New Book Release
A War on People: The Drug War and the Hermeneutics Politics of Those who Resist it
If we see that our contemporary condition is one of war and widely diffused complexity, how do we understand our most basic ethical motivations? What might be the aims of our political activity? A War on People takes up these questions and offers a glimpse of a possible alternative future in this ethnographically and theoretically rich examination of the activity of some unlikely political actors: users of heroin and crack cocaine, both active and former. The result is a groundbreaking book on how anti–drug war political activity offers transformative processes that are termed worldbuilding and enacts nonnormative, open, and relationally inclusive alternatives to such key concepts as community, freedom, and care.
Disappointment: Towards a Critical Hermeneutics of Worldbuilding
Increasingly, anthropologists, political theorists and philosophers are calling for imaginative and creative analyses and theories that might help us think and bring about an otherwise. Disappointment responds to this call by showing how collaboration between an anthropologist and a political movement of marginalized peoples can disclose new possibilities for being and acting politically. Drawing from nearly a decade of research with the global anti-drug war movement, Jarrett Zigon puts ethnography in dialogue with both political theory and continental philosophy to rethink some of the most fundamental ontological, political and ethical concepts. The result is to show that ontological starting points have real political implications, and thus, how an alternative ontological starting point can lead to new possibilities for building worlds more ethically attuned to their inhabitants.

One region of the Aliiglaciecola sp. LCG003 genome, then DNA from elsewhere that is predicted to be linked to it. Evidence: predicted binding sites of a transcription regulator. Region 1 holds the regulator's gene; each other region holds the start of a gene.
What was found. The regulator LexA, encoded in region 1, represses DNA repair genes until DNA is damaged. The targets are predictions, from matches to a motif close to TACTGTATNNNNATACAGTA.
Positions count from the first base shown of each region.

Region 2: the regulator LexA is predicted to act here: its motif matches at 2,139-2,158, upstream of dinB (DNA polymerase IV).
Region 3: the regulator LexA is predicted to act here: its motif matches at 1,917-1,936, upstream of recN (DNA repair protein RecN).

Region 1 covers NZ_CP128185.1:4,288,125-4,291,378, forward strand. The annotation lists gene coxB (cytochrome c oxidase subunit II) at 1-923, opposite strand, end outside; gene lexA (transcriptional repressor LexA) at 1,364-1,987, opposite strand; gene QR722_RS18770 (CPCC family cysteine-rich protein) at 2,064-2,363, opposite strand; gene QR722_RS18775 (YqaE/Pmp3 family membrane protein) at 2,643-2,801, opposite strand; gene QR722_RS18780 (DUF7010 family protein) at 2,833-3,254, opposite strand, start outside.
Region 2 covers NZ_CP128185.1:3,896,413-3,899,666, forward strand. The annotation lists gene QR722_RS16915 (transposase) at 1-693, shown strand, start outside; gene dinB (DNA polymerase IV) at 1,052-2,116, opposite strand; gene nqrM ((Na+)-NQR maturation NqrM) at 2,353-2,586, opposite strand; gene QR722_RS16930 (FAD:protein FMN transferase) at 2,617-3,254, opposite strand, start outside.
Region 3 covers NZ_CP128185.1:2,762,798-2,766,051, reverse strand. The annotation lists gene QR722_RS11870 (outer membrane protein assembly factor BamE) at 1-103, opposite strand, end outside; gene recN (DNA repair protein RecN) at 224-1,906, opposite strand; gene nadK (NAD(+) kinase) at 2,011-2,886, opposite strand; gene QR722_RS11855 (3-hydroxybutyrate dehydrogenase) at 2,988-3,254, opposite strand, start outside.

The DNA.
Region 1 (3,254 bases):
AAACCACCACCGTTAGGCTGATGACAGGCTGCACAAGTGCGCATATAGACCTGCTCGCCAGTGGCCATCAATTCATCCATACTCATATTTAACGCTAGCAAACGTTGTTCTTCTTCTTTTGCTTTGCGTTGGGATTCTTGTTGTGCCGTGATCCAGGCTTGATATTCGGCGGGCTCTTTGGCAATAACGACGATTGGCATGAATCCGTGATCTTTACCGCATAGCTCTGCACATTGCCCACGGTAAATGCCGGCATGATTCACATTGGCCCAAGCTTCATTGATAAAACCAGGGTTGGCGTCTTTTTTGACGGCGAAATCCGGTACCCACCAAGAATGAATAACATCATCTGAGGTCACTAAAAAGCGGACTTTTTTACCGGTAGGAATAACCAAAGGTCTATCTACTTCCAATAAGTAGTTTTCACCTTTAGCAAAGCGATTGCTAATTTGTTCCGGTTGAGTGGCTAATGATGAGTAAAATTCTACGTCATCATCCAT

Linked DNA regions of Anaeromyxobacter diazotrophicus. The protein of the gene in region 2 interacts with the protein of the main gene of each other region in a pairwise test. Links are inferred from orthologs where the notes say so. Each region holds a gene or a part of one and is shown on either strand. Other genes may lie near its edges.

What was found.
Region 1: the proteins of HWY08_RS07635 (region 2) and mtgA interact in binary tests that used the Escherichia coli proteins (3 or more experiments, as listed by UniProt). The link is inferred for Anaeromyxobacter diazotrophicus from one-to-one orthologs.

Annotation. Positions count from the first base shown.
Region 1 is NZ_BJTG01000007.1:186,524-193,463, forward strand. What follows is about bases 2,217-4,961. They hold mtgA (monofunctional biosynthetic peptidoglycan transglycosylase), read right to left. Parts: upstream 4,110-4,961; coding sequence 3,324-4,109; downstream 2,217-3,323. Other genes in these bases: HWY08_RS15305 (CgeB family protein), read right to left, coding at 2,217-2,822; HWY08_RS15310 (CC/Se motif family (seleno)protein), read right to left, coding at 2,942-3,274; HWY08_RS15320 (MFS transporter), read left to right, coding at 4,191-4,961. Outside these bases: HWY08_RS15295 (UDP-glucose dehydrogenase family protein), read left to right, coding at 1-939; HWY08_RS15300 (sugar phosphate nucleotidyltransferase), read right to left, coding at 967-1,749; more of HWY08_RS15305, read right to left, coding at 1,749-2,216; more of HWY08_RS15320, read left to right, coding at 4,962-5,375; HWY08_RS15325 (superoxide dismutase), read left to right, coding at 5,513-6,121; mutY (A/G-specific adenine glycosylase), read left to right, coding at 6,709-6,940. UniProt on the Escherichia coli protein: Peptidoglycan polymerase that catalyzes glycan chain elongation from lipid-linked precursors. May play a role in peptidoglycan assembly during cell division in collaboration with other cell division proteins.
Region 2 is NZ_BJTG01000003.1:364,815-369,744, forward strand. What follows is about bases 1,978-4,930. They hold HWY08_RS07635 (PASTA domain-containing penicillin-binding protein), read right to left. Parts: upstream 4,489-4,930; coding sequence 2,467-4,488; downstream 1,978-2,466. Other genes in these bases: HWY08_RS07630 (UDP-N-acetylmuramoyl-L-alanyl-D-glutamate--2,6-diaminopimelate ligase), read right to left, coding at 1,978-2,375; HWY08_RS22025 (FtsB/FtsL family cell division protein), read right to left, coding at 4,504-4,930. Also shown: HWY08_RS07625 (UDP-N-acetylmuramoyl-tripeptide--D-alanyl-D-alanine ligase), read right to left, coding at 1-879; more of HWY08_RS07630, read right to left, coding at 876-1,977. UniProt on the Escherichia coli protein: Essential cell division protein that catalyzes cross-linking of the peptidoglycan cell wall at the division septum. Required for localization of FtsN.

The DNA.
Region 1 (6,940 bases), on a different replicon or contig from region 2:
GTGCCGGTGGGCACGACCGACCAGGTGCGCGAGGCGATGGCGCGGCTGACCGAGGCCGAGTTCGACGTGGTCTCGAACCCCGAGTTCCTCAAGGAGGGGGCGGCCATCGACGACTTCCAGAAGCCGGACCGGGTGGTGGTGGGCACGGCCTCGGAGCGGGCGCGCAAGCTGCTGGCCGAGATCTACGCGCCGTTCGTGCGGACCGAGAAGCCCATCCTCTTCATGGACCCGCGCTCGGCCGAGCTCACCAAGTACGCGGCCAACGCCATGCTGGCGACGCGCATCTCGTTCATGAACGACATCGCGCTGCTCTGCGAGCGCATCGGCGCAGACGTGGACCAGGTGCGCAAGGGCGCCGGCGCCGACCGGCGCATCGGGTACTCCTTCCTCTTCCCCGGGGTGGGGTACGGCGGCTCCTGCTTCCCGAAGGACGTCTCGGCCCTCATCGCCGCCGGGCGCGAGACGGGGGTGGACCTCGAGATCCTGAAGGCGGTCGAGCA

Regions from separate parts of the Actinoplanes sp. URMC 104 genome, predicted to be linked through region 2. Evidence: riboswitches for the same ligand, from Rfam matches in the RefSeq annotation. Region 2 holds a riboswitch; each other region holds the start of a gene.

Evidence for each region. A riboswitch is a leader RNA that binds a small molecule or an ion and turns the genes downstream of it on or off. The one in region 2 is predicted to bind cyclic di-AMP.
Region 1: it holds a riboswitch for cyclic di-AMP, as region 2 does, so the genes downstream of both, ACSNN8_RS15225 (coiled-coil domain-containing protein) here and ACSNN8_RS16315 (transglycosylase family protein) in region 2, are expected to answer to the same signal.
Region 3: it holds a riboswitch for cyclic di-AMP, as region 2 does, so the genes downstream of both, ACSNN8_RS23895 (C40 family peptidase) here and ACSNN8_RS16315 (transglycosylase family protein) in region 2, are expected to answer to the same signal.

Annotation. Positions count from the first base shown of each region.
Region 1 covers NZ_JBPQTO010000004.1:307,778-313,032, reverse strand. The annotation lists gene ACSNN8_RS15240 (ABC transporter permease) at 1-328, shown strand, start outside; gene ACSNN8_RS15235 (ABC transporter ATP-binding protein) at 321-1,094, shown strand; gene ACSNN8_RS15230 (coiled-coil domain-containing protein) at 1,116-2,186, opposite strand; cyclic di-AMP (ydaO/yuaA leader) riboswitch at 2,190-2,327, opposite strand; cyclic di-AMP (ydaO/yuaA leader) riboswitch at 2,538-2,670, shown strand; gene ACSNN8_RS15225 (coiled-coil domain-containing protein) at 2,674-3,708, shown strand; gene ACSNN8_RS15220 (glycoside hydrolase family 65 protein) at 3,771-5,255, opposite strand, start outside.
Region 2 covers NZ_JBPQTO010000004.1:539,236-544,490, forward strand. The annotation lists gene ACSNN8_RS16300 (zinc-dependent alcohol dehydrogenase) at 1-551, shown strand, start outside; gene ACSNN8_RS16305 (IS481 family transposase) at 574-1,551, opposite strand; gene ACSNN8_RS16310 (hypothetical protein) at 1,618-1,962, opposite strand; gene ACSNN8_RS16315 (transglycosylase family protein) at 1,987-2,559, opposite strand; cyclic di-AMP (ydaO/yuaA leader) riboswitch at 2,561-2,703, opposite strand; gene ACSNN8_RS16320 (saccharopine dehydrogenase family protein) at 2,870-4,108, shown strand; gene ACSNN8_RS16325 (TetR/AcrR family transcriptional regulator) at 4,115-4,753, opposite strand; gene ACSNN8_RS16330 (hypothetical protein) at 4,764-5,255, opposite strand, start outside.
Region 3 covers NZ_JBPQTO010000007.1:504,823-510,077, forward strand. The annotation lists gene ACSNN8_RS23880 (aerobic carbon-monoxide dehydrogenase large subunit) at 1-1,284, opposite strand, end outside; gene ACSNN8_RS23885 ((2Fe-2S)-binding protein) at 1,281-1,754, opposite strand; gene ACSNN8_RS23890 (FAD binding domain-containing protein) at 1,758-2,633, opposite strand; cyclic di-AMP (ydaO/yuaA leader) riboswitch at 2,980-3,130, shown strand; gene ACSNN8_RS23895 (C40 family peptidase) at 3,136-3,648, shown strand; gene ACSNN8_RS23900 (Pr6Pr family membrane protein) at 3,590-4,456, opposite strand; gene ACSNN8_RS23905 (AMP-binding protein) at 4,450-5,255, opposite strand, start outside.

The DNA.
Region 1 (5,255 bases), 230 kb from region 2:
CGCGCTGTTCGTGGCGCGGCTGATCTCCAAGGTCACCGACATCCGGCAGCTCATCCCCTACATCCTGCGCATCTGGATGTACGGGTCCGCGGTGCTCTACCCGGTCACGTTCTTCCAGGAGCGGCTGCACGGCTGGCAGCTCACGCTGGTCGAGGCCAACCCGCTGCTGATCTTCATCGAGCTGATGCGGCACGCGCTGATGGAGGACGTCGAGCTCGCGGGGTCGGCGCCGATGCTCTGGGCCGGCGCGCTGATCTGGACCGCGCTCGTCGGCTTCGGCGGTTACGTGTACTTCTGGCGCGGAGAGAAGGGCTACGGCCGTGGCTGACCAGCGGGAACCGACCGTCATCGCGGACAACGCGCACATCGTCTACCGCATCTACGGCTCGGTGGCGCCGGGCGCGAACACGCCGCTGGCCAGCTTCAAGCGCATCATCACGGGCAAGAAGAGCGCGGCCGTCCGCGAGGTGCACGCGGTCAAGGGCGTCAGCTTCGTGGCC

Podcast: Disappointment: Toward a critical Hermeneutics of Worldbuilding
Jarrett Zigon discusses his book Disappointment: Toward a Critical Hermeneutics of Worldbuilding with Chris Richardson. Zigon is the Porterfield Chair of Bioethics and Professor of Anthropology at the University of Virginia. His interests include the anthropology of moralities and ethics; the intertwining of humans, worlds and situations; political activity and theory; the intersection of anthropology and philosophy; the drug war; artificial intelligence and ethics; and data ethics. These interests are taken up from the perspective of an anthropology strongly influenced by post-Heideggerian continental philosophy and critical theory, the theoretical articulation of which he names critical hermeneutics. His latest book, A War on People: Drug User Politics and a New Ethics of Community (2019), is an ethnographically-informed critical hermeneutic exploration of how the anti-drug war movement is politically building new worlds and creating a new ethics of community through the enactment of freedom as letting-be and attuned care. Disappointment (2018) addresses the ethical, political and ontological grounds of the disappointment many feel today, offering an alternative vision of what a future could be and how to achieve it. He is the author of several other books: Morality: An Anthropological Perspective (2008), Making the New Post-Soviet Person: Narratives of Moral Experience in Contemporary Moscow (2010), and HIV is God’s Blessing: Rehabilitating Morality in Neoliberal Russia (2011), and edited a volume titled, Multiple Moralities and Religion in Contemporary Russia (2011).
Podcast: A War on People: The Drug War and the Hermeneutic Politics of Those who Resist it
This Anthropology Departmental Seminar was given by Jarrett Zigon (University of Amsterdam) on 2 December 2016. Podcasts from the School of Anthropology and Museum Ethnography. The School is renowned for its contributions to anthropological theory, its commitment to long-term ethnographic fieldwork, and its association with the Pitt Rivers Museum and the anthropology of visual and material culture. Home to over forty academic staff, over a hundred doctoral students, twelve Master’s programmes, and two undergraduate degrees (Human Sciences; Archaeology and Anthropology), Oxford anthropology is one of the world’s largest and most vibrant centres for teaching and research in the discipline. It came top of the Power (research excellence + volume) rankings for anthropology in the UK in RAE 2008.